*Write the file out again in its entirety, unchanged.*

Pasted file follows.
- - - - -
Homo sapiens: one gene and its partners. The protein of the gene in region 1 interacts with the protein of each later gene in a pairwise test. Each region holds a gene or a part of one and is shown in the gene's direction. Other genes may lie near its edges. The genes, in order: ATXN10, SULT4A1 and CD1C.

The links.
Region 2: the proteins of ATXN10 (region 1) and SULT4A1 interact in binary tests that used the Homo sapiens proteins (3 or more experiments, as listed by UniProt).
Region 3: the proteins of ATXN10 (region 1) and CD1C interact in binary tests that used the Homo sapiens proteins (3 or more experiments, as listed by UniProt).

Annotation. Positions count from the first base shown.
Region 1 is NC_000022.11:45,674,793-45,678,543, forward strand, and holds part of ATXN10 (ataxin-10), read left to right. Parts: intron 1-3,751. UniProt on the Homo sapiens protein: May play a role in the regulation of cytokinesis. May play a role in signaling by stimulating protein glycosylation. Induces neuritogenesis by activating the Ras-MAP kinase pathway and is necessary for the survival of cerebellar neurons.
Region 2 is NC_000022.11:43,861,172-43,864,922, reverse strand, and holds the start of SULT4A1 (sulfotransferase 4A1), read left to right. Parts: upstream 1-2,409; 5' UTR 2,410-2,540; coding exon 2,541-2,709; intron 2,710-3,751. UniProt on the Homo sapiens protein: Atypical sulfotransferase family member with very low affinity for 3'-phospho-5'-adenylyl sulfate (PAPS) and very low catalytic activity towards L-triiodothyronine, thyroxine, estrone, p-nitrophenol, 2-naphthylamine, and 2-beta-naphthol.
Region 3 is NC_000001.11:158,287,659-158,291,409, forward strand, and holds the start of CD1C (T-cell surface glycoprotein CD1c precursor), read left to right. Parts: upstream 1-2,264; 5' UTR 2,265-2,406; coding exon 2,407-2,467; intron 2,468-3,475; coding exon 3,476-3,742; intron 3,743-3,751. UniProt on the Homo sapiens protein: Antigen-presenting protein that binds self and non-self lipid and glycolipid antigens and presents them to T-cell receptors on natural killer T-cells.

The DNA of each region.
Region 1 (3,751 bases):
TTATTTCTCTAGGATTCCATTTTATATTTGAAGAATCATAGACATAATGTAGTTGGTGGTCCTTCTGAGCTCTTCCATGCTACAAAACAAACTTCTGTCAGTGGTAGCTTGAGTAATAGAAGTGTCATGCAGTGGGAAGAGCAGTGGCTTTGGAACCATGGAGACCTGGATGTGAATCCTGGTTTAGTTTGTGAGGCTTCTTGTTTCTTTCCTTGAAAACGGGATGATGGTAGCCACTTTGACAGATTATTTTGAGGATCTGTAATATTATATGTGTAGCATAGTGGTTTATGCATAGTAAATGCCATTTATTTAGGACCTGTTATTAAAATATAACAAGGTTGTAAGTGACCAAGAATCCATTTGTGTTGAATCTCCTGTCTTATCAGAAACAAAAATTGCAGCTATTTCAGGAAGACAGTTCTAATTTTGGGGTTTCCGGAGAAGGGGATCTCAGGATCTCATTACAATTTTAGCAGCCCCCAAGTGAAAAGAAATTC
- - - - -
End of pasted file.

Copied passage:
Homo sapiens: one gene and its partners. The protein of the gene in region 1 interacts with the protein of each later gene in a pairwise test. Each region holds a gene or a part of one and is shown in the gene's direction. Other genes may lie near its edges. The genes, in order: ATXN10, SULT4A1 and CD1C.

The links.
Region 2: the proteins of ATXN10 (region 1) and SULT4A1 interact in binary tests that used the Homo sapiens proteins (3 or more experiments, as listed by UniProt).
Region 3: the proteins of ATXN10 (region 1) and CD1C interact in binary tests that used the Homo sapiens proteins (3 or more experiments, as listed by UniProt).

Annotation. Positions count from the first base shown.
Region 1 is NC_000022.11:45,674,793-45,678,543, forward strand, and holds part of ATXN10 (ataxin-10), read left to right. Parts: intron 1-3,751. UniProt on the Homo sapiens protein: May play a role in the regulation of cytokinesis. May play a role in signaling by stimulating protein glycosylation. Induces neuritogenesis by activating the Ras-MAP kinase pathway and is necessary for the survival of cerebellar neurons.
Region 2 is NC_000022.11:43,861,172-43,864,922, reverse strand, and holds the start of SULT4A1 (sulfotransferase 4A1), read left to right. Parts: upstream 1-2,409; 5' UTR 2,410-2,540; coding exon 2,541-2,709; intron 2,710-3,751. UniProt on the Homo sapiens protein: Atypical sulfotransferase family member with very low affinity for 3'-phospho-5'-adenylyl sulfate (PAPS) and very low catalytic activity towards L-triiodothyronine, thyroxine, estrone, p-nitrophenol, 2-naphthylamine, and 2-beta-naphthol.
Region 3 is NC_000001.11:158,287,659-158,291,409, forward strand, and holds the start of CD1C (T-cell surface glycoprotein CD1c precursor), read left to right. Parts: upstream 1-2,264; 5' UTR 2,265-2,406; coding exon 2,407-2,467; intron 2,468-3,475; coding exon 3,476-3,742; intron 3,743-3,751. UniProt on the Homo sapiens protein: Antigen-presenting protein that binds self and non-self lipid and glycolipid antigens and presents them to T-cell receptors on natural killer T-cells.

The DNA of each region.
Region 1 (3,751 bases):
TTATTTCTCTAGGATTCCATTTTATATTTGAAGAATCATAGACATAATGTAGTTGGTGGTCCTTCTGAGCTCTTCCATGCTACAAAACAAACTTCTGTCAGTGGTAGCTTGAGTAATAGAAGTGTCATGCAGTGGGAAGAGCAGTGGCTTTGGAACCATGGAGACCTGGATGTGAATCCTGGTTTAGTTTGTGAGGCTTCTTGTTTCTTTCCTTGAAAACGGGATGATGGTAGCCACTTTGACAGATTATTTTGAGGATCTGTAATATTATATGTGTAGCATAGTGGTTTATGCATAGTAAATGCCATTTATTTAGGACCTGTTATTAAAATATAACAAGGTTGTAAGTGACCAAGAATCCATTTGTGTTGAATCTCCTGTCTTATCAGAAACAAAAATTGCAGCTATTTCAGGAAGACAGTTCTAATTTTGGGGTTTCCGGAGAAGGGGATCTCAGGATCTCATTACAATTTTAGCAGCCCCCAAGTGAAAAGAAATTC